The Use of Social Bookmarking by Health Care Students to Create Communities of Practice

  • Ed de Quincey
  • Avril Hocking
  • Josephine O’Gorman
  • Simon Walker
  • Liz Bacon
Part of the Lecture Notes of the Institute for Computer Sciences, Social Informatics and Telecommunications Engineering book series (LNICST, volume 91)

Abstract

Teaching and learning health and social care in a digital age produces many challenges for students and their teachers. A common hurdle for healthcare students and practitioners is the sheer amount of information that they have to make sense of. Another challenge is where this information is captured and stored, with people utilising personal, as well as institutionally owned devices. A potential solution to these problems is the use of social bookmarking applications such as “delicious”, where users can create a centralised repository of online resources, share them with other users, and view what others are bookmarking. This paper describes research conducted at the University of Greenwich involving 160 participants across three Schools and 5 modules, including Health and Social Care who were encouraged to integrate social bookmarking into their learning and teaching. Participants were instructed to tag their resources with an appropriate module code tag e.g. NURS1297 so that a repository of module specific bookmarks was created. Over a 4 month period, 160 users created 1430 bookmarks with 5032 tags. Further analysis of the bookmarking behaviour is discussed along with reflections on the suitability of social bookmarking to create digitally literate health care communities of practice.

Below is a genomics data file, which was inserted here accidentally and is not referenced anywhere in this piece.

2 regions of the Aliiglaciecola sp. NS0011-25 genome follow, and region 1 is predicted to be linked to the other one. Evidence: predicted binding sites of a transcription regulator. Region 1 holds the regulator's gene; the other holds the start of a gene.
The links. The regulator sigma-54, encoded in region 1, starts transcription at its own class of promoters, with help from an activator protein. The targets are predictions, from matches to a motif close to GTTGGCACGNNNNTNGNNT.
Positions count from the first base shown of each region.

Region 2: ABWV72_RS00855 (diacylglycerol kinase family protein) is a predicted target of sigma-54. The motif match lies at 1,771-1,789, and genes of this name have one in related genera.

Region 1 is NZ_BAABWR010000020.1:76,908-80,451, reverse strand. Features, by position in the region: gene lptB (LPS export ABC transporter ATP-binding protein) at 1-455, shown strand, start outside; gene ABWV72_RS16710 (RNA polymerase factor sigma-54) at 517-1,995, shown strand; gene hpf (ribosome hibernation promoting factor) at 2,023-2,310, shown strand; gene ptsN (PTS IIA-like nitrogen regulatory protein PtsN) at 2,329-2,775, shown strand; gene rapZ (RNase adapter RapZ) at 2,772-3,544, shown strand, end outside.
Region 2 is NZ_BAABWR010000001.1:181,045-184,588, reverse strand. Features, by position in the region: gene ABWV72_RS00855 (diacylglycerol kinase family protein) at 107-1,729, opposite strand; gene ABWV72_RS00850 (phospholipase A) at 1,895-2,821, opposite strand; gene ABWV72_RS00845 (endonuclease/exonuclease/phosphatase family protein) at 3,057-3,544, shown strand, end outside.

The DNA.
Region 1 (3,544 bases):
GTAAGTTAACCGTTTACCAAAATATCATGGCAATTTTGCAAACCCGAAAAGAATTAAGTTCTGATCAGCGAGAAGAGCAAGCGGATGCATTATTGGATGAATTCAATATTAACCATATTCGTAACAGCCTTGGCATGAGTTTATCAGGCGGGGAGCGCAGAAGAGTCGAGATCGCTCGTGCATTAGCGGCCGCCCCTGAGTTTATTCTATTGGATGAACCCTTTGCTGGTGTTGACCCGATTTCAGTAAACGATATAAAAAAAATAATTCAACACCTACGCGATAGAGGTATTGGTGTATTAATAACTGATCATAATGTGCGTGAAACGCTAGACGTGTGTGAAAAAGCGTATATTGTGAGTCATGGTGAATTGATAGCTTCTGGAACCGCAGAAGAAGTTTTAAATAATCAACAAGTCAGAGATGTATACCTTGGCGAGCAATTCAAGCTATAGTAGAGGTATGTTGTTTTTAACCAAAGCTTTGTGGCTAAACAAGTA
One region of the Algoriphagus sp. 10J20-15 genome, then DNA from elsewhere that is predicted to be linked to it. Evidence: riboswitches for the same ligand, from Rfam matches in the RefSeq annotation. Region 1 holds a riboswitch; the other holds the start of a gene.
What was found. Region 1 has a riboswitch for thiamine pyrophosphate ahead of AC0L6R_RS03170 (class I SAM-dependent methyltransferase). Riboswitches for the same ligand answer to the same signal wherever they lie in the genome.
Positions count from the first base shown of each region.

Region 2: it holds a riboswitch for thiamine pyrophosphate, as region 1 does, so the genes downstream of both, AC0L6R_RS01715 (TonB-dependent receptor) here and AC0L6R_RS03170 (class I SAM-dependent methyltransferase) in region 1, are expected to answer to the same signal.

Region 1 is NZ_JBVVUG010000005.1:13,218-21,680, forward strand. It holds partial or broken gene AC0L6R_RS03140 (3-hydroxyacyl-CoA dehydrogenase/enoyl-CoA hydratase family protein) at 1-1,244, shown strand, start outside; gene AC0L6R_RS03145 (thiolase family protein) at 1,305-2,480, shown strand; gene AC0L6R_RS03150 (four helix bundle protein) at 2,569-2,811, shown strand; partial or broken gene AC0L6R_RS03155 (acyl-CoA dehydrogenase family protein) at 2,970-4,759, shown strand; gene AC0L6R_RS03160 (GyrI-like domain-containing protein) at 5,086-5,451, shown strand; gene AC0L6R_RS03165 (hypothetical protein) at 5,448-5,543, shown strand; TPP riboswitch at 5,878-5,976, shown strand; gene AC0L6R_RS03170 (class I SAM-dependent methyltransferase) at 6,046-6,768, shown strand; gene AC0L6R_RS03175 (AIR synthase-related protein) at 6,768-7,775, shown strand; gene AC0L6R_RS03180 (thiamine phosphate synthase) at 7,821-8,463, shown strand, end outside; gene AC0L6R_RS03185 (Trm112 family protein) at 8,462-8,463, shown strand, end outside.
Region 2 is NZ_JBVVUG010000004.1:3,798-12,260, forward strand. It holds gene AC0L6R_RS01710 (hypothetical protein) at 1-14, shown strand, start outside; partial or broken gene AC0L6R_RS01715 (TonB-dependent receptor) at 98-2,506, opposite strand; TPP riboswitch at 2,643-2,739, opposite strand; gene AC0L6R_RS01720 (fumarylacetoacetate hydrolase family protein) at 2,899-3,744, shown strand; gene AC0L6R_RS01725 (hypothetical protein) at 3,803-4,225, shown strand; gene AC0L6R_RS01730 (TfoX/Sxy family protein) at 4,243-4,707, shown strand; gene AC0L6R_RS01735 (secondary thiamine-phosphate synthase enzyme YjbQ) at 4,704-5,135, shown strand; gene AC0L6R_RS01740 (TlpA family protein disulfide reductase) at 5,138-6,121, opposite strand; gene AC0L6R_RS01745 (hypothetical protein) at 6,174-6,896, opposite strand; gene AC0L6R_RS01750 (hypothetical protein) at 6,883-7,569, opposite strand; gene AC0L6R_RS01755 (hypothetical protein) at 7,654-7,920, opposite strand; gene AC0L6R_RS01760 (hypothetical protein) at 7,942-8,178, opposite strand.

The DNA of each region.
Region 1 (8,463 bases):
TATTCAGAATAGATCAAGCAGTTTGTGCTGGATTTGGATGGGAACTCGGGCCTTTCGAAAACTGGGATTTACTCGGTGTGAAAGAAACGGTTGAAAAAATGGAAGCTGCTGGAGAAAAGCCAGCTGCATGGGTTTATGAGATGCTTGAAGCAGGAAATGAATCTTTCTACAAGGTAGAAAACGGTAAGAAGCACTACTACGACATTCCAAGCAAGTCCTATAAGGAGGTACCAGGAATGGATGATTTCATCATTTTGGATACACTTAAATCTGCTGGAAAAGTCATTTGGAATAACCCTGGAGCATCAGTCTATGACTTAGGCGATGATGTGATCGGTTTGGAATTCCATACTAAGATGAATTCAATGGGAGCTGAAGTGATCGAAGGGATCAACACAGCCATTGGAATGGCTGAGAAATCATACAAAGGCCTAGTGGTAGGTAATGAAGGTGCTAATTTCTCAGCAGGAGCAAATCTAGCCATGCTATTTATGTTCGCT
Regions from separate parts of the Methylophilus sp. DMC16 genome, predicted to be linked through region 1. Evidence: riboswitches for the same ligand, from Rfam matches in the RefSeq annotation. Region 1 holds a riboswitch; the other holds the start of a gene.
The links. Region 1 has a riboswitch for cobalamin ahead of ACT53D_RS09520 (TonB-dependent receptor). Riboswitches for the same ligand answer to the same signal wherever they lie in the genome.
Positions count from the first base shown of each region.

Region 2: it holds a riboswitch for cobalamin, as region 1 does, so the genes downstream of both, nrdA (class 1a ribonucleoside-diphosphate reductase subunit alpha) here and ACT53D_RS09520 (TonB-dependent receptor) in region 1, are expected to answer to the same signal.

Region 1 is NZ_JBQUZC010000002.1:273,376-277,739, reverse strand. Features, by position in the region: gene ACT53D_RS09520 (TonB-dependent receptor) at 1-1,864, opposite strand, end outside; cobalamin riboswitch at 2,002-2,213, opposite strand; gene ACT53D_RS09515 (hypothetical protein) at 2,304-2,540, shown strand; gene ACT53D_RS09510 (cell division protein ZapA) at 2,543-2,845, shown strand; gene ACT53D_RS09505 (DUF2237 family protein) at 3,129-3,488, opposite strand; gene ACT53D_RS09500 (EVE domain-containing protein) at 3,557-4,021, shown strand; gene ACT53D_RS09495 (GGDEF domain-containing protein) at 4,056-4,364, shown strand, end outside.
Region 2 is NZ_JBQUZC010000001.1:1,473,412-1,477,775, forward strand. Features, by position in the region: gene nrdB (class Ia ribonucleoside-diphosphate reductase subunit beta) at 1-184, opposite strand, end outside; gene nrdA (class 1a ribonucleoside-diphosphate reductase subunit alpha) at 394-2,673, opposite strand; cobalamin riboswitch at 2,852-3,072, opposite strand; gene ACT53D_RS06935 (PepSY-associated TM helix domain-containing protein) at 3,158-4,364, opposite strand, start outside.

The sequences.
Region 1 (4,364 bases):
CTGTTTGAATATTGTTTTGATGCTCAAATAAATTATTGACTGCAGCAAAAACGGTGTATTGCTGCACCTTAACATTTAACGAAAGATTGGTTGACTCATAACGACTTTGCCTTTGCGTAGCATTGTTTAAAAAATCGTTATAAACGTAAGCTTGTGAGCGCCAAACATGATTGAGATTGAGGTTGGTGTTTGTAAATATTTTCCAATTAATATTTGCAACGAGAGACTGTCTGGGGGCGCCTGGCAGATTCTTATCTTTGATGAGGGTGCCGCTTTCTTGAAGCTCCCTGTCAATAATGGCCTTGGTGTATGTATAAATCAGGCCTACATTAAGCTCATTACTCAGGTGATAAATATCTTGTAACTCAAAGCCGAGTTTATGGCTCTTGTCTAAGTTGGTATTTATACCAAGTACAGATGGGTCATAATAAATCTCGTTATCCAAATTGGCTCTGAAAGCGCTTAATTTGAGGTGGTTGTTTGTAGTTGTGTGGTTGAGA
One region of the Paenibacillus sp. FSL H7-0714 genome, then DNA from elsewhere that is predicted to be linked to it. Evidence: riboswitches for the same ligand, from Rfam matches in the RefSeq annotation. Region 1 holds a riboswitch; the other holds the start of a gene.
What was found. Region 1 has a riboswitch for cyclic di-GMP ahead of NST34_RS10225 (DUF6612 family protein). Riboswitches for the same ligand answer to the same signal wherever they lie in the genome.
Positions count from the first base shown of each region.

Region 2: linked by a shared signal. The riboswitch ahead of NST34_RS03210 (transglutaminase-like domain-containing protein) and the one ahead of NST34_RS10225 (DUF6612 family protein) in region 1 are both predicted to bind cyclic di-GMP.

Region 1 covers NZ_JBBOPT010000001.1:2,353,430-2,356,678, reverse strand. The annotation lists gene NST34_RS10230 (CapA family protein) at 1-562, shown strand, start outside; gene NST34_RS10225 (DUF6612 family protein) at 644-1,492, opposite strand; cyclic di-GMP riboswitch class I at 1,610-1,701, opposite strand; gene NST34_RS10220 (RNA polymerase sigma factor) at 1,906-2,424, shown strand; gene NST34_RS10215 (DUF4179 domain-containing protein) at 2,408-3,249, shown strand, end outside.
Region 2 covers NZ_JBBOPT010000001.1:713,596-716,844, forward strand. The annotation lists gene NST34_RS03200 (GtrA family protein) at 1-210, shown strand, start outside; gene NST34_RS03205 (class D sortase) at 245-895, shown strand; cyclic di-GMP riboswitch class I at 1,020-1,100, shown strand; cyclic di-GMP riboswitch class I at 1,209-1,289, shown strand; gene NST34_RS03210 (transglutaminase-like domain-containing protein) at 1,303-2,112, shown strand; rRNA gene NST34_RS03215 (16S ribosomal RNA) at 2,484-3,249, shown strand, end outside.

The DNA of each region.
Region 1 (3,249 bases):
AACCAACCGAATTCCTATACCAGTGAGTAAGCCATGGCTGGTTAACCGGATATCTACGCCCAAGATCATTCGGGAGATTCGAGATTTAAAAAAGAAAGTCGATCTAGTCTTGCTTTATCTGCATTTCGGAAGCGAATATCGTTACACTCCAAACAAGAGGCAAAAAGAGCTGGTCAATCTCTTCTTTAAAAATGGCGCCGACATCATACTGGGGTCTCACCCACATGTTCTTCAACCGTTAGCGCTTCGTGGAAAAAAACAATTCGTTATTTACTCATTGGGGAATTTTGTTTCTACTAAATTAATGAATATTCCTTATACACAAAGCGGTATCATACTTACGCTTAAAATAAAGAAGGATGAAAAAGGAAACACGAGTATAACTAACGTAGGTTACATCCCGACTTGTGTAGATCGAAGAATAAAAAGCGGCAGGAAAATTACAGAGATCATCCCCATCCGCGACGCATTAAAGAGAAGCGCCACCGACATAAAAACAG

Keywords

Social bookmarking tagging eLearning Web 2.0 communities of practice connectivism heutagogy digital literacy 

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Copyright information

© ICST Institute for Computer Science, Social Informatics and Telecommunications Engineering 2012

Authors and Affiliations

  • Ed de Quincey
    • 1
  • Avril Hocking
    • 1
  • Josephine O’Gorman
    • 1
  • Simon Walker
    • 1
  • Liz Bacon
    • 1
  1. 1.e-CentreUniversity of Greenwich, Old Royal Naval CollegeLondonUK

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